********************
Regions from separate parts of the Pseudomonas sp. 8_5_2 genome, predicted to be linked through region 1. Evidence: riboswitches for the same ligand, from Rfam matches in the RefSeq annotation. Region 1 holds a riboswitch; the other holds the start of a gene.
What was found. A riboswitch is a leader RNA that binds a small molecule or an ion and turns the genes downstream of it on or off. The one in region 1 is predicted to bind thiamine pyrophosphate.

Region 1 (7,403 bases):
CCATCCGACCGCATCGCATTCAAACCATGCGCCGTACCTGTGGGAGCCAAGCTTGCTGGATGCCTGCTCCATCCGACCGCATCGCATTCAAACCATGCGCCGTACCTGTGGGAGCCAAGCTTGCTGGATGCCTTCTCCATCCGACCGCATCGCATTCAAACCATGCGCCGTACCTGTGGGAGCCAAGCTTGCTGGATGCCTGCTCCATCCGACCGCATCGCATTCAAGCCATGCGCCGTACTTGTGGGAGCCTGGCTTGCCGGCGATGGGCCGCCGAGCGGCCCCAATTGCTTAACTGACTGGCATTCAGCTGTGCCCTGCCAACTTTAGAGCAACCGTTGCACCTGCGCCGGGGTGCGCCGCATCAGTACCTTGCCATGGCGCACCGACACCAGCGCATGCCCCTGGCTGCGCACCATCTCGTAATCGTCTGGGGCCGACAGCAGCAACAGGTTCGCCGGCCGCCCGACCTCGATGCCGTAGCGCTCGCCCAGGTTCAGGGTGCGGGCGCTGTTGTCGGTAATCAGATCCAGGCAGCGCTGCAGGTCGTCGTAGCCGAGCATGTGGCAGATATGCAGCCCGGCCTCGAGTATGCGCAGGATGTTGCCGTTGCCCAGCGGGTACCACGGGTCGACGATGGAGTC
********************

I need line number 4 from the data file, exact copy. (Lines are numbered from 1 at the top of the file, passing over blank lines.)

CCATCCGACCGCATCGCATTCAAACCATGCGCCGTACCTGTGGGAGCCAAGCTTGCTGGATGCCTGCTCCATCCGACCGCATCGCATTCAAACCATGCGCCGTACCTGTGGGAGCCAAGCTTGCTGGATGCCTTCTCCATCCGACCGCATCGCATTCAAACCATGCGCCGTACCTGTGGGAGCCAAGCTTGCTGGATGCCTGCTCCATCCGACCGCATCGCATTCAAGCCATGCGCCGTACTTGTGGGAGCCTGGCTTGCCGGCGATGGGCCGCCGAGCGGCCCCAATTGCTTAACTGACTGGCATTCAGCTGTGCCCTGCCAACTTTAGAGCAACCGTTGCACCTGCGCCGGGGTGCGCCGCATCAGTACCTTGCCATGGCGCACCGACACCAGCGCATGCCCCTGGCTGCGCACCATCTCGTAATCGTCTGGGGCCGACAGCAGCAACAGGTTCGCCGGCCGCCCGACCTCGATGCCGTAGCGCTCGCCCAGGTTCAGGGTGCGGGCGCTGTTGTCGGTAATCAGATCCAGGCAGCGCTGCAGGTCGTCGTAGCCGAGCATGTGGCAGATATGCAGCCCGGCCTCGAGTATGCGCAGGATGTTGCCGTTGCCCAGCGGGTACCACGGGTCGACGATGGAGTC